April 19, 2023

Duckworth Joins Merkley, Brown and Colleagues in Introducing Bipartisan Legislation to End Corrupt Stock Trading Activities by Members of Congress


[WASHINGTON, D.C.] — U.S. Senator Tammy Duckworth (D-IL) joined U.S. Senators Jeff Merkley (D-OR) and Sherrod Brown (D-OH) in introducing the Ending Trading and Holdings in Congressional Stocks (ETHICS) Act. This bill is bipartisan and bicameral, with U.S. Representatives Raja Krishnamoorthi (D-IL-08) and Michael Cloud (R-TX-27) leading the bill in the House. The ETHICS Act is new, comprehensive legislation that would prohibit members of Congress, their spouses and dependent children from abusing their positions for personal financial gain by owning or trading securities, commodities or futures.

“My colleagues and I in Congress were elected to look out for the best interests of our constituents, not our own financial interests—and the American people deserve to be confident that that is the case,” said Senator Duckworth. “I’m proud to help introduce the ETHICS Act to help restore trust in our government as well as strengthen integrity and transparency in Washington.”

“Congressional stock trading is deeply corrupt. We are elected to serve the public, not our portfolios. And no member should vote on bills biased by the character of their holdings,” said Senator Merkley.

“It’s simple: members of Congress are supposed to serve the American people, not their stock portfolios,” said Senator Brown. “Elected officials have access to private information that can affect individual companies and entire industries. We need more accountability and transparency to prevent members from abusing their positions for personal gain.”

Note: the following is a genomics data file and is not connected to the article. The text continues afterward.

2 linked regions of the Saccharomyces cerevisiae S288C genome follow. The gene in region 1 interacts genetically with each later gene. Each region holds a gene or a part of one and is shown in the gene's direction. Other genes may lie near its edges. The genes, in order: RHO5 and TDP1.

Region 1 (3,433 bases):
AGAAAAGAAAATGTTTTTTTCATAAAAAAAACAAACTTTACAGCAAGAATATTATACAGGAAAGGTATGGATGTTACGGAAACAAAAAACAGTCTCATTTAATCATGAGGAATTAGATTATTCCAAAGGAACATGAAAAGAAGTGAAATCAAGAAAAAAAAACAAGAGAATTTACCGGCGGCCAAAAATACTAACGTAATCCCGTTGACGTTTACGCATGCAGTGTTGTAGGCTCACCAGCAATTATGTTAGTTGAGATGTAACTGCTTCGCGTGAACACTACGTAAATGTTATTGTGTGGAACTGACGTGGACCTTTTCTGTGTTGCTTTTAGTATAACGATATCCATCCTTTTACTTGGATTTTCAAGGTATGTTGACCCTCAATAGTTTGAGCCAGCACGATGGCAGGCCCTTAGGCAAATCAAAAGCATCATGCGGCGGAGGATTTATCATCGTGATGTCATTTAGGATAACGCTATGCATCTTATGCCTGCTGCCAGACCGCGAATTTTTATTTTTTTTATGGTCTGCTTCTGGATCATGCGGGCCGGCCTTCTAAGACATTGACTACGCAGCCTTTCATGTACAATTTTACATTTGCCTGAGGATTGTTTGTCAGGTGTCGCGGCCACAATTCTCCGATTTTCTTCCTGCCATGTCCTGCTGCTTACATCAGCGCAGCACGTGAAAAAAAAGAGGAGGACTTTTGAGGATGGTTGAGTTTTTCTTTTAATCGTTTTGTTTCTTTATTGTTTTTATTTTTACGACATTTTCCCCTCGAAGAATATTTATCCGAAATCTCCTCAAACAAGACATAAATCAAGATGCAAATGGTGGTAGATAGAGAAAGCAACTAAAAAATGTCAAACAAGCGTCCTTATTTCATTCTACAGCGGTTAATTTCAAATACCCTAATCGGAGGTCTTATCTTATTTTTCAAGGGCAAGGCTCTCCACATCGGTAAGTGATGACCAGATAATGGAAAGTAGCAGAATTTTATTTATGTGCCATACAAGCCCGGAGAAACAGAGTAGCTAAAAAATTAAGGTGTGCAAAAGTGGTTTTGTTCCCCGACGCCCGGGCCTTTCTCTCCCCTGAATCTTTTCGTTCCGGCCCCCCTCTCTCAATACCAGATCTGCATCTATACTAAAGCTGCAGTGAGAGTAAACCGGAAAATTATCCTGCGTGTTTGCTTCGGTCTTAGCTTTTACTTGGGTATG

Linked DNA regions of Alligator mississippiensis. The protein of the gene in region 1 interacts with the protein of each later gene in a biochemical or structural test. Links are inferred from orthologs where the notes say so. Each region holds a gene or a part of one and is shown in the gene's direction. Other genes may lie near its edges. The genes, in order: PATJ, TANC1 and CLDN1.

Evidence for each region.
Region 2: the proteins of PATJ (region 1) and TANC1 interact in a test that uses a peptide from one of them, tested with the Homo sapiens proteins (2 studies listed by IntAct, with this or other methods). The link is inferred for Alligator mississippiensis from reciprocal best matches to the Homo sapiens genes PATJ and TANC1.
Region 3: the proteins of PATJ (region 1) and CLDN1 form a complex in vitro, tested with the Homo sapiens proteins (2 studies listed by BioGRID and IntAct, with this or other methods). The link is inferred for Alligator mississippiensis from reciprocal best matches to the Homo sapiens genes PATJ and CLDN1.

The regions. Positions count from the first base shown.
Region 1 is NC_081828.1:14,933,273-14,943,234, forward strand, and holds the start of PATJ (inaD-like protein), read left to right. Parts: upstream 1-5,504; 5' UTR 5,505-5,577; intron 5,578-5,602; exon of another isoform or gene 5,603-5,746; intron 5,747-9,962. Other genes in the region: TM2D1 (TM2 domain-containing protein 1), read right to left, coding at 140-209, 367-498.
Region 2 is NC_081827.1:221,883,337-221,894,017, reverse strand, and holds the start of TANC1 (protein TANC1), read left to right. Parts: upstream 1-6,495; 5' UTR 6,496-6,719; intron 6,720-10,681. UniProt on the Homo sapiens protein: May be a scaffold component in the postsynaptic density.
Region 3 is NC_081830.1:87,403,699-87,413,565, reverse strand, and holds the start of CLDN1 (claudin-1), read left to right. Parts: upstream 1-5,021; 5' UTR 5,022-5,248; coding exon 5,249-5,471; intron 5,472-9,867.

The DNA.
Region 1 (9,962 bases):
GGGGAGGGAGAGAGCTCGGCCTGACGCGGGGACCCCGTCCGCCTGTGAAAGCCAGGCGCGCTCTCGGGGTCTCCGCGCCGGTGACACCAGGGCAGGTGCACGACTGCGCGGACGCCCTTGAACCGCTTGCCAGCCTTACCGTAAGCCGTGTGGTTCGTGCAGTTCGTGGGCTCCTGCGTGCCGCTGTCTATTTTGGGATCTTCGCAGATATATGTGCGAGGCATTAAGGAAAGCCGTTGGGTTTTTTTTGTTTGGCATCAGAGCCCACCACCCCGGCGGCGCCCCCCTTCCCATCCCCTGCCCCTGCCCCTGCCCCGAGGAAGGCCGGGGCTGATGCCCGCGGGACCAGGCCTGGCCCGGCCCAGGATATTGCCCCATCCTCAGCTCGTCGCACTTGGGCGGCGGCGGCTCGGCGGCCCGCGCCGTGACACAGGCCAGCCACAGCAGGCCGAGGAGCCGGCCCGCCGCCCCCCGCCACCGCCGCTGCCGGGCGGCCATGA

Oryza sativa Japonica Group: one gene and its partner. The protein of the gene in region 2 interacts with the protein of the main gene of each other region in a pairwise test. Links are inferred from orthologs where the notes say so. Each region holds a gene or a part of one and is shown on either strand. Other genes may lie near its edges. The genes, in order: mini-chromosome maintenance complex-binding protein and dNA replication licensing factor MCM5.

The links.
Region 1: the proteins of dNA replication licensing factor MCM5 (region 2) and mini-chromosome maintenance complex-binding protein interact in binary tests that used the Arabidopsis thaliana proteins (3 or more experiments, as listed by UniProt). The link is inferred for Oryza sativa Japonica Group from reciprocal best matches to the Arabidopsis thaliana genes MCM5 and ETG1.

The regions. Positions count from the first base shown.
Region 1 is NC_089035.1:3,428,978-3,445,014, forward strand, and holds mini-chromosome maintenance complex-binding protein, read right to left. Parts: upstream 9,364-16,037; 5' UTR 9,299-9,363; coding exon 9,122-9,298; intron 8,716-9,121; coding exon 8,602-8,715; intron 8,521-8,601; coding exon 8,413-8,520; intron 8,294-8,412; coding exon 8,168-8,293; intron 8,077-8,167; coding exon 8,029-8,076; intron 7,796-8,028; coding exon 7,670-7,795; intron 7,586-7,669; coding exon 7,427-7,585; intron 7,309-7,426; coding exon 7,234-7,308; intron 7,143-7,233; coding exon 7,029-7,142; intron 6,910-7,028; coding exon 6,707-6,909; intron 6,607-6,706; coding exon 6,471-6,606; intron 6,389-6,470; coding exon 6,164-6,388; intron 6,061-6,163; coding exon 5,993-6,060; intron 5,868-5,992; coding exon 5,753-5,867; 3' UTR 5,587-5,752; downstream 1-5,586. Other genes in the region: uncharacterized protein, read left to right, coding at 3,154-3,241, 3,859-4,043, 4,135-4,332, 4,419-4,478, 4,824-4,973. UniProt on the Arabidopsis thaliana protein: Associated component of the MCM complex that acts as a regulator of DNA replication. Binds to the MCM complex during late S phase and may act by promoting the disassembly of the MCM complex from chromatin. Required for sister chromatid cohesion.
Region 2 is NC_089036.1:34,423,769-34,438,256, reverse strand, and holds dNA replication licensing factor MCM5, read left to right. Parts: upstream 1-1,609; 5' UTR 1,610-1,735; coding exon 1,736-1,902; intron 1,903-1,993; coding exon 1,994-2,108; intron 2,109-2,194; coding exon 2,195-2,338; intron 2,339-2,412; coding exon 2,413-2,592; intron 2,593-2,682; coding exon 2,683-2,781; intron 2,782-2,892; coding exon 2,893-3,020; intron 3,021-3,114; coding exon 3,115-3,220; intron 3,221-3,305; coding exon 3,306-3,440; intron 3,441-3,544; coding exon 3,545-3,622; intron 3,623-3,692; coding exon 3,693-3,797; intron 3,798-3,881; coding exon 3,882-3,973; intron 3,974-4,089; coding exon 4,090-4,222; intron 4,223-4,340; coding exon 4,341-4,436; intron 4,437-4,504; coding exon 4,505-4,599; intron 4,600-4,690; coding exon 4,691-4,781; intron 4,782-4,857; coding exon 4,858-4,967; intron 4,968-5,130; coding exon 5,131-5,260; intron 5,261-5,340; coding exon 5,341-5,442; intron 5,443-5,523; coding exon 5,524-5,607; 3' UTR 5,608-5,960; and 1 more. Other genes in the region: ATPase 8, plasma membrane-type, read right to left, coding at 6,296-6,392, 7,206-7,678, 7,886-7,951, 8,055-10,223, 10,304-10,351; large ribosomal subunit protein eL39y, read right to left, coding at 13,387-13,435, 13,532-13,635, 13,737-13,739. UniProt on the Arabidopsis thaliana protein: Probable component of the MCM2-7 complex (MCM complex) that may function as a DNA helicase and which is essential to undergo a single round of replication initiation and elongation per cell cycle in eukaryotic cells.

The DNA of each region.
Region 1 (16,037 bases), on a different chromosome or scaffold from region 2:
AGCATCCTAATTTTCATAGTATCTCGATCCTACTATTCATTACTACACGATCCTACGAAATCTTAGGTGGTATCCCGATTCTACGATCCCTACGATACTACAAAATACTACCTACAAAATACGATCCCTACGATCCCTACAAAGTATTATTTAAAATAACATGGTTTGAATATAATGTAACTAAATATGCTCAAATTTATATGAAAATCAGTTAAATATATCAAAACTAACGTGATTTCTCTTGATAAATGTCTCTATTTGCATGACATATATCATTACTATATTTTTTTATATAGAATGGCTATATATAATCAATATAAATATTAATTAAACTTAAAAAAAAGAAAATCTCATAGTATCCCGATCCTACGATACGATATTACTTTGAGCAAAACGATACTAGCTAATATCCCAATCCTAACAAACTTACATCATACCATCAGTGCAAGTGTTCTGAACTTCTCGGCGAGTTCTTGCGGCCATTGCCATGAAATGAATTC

Joining Duckworth in cosponsoring the legislation are U.S. Senators Kirsten Gillibrand (D-NY), Angus King (I-ME), Bernie Sanders (I-VT), Debbie Stabenow (D-MI), Jeanne Shaheen (D-NH), Bob Casey (D-PA), Peter Welch (D-VT), Ben Ray Luján (D-NM), John Fetterman (D-PA), Mazie Hirono (D-HI), Catherine Cortez Masto (D-NV), Tammy Baldwin (D-WI), Chris Van Hollen (D-MD), Ben Cardin (D-MD), Jon Tester (D-MT), Martin Heinrich (D-NM), Tim Kaine (D-VA) and Richard Blumenthal (D-CT). In the House, the ETHICS Act is cosponsored by Alexandria Ocasio-Cortez (D-NY).

The ETHICS Act would bar members of Congress, their spouses and dependent children from owning or trading individual stocks, securities, commodities, or futures. Lawmakers often have advance notice of investigations, hearings and legislation that can impact stock prices, or can move markets by supporting or enacting policy changes that affect specific companies or industries. The legislation gives several options to members of Congress who own covered assets, including divesting, diversifying into allowable assets—such as mutual funds—or placing assets into a Qualified Blind Trust (QBT). The ETHICS Act addresses concerns about Qualified Blind Trusts not being truly blind with new, enhanced provisions requiring divestiture of assets that go into the Qualified Blind Trust. The ETHICS Act strengthens congressional ethics, bans conflicts of interest and the appearance of conflicts of interest and increases transparency in Congress.

The ETHICS Act includes strong penalties with enforcement by respective Congressional Ethics Offices. If Members or their covered family members continue to hold or trade in violation of the Act, the fine will be at least the value of the Members' monthly pay. The ETHICS Act also expands on disclosure requirements under 2012’s Stop Trading on Congressional Knowledge (STOCK) Act.

The ETHICS Act enjoys wide support from government ethics leaders and other groups across the political spectrum, including: Project on Government Oversight (POGO), Citizens for Responsibility and Ethics in Washington (CREW), Public Citizen, Progressive Change Campaign Committee (PCCC), MoveOn, National Taxpayers Union (NTU), Take On Wall Street, Stand Up America, Indivisible, RepresentUs, 20/20 Vision, Campaign Legal Center, Issue One and Our Revolution. 

Full text of the legislation as introduced in the Senate is available here and a summary is available here.